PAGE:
The number of Americans filing for first-time unemployment benefits rose last week to the highest level in six weeks after a downtick in the week ended Dec. 31. The figure nearly surpassed a key threshold for gauging the job market, raising concerns about the U.S. employment situation without the help of holiday hiring.
The Labor Department said new claims in the week ended Jan. 7 increased by 24,000 to 399,000. Jobless claims have registered below the key 400,000 mark -- a level historically associated with an improving labor market -- in nine of the past ten weeks. Economists polled by Reuters called for an increase of 3,000.
Thursday's data showed the four-week moving average, considered a less volatile measure of the labor market trends, came in at 381,750, an increase of 7,750 from the previous week's revised average of 374,000.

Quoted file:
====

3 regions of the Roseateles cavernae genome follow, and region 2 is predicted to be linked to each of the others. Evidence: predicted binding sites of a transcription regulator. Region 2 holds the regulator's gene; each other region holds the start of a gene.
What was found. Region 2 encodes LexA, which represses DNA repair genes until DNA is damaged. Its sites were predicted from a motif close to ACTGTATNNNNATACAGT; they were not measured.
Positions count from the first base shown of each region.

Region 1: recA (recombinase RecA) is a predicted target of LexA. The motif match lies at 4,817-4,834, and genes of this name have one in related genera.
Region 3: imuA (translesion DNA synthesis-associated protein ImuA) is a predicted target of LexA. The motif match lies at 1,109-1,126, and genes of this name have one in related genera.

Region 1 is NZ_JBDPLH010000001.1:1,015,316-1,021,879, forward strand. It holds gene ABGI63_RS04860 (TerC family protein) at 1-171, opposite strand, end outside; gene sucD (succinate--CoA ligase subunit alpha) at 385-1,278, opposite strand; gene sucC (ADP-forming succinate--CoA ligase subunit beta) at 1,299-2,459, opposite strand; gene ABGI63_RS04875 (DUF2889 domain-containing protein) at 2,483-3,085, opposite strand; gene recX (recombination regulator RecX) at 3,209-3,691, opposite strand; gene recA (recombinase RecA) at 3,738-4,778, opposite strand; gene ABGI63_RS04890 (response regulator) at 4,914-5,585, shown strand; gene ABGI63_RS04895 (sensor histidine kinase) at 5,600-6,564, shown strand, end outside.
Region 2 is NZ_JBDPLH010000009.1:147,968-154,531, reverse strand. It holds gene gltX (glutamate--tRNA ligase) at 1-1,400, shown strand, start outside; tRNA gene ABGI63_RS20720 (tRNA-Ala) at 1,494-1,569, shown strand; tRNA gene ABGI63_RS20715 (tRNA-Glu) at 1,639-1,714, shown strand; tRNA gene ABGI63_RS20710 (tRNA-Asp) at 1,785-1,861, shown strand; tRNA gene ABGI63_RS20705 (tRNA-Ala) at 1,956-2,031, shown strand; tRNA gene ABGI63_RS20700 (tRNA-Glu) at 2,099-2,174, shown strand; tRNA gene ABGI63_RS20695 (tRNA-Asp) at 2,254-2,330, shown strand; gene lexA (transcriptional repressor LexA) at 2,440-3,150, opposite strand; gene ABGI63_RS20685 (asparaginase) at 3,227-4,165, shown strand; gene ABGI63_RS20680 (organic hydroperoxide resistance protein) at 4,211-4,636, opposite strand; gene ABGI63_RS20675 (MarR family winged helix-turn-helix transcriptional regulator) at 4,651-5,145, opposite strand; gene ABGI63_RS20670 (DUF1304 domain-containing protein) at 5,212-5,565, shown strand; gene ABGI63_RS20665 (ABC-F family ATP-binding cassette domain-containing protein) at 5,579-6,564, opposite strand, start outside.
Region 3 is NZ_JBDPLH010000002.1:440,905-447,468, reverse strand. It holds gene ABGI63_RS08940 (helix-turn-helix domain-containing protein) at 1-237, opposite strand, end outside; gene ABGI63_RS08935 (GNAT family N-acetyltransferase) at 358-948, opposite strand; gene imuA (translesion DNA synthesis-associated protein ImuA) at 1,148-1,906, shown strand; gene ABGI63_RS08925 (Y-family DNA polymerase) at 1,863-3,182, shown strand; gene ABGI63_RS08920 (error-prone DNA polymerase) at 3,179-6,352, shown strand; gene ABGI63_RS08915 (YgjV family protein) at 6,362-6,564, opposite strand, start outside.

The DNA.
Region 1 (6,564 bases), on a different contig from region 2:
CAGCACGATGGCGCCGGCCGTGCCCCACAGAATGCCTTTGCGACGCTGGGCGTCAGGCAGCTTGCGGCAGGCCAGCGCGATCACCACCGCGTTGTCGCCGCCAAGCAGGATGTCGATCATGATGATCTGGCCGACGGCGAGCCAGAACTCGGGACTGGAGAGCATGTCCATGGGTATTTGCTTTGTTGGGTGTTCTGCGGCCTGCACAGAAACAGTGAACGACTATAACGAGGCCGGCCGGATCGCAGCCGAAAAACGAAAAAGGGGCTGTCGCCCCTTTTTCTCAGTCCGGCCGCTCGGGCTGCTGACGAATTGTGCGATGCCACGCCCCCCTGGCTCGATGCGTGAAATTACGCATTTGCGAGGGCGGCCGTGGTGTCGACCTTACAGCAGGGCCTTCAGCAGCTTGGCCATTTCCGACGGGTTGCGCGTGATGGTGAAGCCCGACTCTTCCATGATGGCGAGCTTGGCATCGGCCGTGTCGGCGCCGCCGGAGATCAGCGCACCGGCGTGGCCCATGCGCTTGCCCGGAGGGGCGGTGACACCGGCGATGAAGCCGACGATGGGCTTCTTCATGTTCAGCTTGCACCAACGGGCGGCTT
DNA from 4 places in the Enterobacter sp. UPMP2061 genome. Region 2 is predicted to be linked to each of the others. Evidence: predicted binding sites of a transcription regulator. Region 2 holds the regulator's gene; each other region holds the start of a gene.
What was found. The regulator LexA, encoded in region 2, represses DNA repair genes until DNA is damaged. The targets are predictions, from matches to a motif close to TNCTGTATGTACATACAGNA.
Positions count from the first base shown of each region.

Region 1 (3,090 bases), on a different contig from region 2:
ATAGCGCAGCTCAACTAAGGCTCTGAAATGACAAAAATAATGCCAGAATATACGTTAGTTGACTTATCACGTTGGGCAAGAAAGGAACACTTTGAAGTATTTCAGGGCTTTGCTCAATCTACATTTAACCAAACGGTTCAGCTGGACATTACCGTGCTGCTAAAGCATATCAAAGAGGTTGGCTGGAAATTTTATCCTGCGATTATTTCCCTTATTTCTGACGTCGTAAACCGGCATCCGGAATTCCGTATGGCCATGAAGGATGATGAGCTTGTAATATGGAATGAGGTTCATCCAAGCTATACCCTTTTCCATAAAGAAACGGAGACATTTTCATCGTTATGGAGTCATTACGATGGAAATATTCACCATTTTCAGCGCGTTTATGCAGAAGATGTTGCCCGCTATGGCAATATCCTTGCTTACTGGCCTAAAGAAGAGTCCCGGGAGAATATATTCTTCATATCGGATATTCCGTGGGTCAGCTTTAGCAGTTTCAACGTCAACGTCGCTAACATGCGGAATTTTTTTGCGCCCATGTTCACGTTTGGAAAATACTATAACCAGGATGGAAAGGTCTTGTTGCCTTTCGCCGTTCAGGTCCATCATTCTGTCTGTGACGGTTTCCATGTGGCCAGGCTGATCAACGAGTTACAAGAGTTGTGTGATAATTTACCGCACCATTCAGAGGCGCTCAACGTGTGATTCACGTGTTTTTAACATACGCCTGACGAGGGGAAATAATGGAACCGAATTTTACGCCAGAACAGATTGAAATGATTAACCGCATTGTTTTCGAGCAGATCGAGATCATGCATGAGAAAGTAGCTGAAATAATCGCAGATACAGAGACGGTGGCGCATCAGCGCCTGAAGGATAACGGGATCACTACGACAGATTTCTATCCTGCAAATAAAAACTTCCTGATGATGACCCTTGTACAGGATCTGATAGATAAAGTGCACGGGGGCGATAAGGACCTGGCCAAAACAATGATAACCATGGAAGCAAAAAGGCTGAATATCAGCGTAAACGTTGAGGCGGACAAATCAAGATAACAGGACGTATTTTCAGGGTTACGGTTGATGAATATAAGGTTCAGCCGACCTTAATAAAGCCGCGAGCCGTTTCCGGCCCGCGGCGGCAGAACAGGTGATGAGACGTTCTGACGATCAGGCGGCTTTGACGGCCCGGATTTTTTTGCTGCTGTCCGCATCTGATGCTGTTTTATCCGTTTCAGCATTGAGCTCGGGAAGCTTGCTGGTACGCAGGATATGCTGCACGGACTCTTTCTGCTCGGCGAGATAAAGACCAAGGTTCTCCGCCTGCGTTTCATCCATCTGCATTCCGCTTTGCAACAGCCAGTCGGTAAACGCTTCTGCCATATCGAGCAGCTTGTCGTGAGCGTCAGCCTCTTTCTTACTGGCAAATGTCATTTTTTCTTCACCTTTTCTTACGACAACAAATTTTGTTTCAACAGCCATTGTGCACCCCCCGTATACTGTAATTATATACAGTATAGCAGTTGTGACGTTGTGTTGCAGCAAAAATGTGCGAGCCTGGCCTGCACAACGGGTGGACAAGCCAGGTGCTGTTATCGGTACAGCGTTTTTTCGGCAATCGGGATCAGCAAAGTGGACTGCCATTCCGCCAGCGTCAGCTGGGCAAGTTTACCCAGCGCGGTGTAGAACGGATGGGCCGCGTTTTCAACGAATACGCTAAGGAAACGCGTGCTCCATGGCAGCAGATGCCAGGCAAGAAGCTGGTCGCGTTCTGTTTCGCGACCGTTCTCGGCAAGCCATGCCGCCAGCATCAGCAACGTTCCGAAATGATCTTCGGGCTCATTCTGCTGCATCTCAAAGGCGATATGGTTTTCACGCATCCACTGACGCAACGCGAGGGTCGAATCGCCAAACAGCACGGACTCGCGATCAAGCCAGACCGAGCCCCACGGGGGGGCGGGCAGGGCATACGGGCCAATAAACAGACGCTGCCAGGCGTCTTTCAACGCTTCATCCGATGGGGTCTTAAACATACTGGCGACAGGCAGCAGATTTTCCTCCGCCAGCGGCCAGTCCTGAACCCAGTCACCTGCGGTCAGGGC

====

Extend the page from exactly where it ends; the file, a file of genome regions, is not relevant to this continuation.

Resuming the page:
Continuing claims -- which include people filing for the second week of benefits or more -- were up by 19,000, to 3,628,000 in the week ended Dec. 31.
The continuing claims figure does not include the number of Americans receiving extended benefits under federal programs.
The 4-week moving average was 3,605,000, unchanged from the preceding week's revised average of 3,609,000.
The unemployment rate dropped unexpectedly to 8.5 percent in December, from 8.6 percent. From April through October, the rate held in a narrow range from 9.0 to 9.2 percent.
Employers added 200,000 people to their payrolls, beating economists' estimate of an increase of 150,000. Over the past 12 months, nonfarm payroll employment has risen by 1.6 million.
Moran Zhang is a finance and economics reporter at The International Business Times. Her work has appeared in the Wall Street Journal Digital Network’s MarketWatch, United...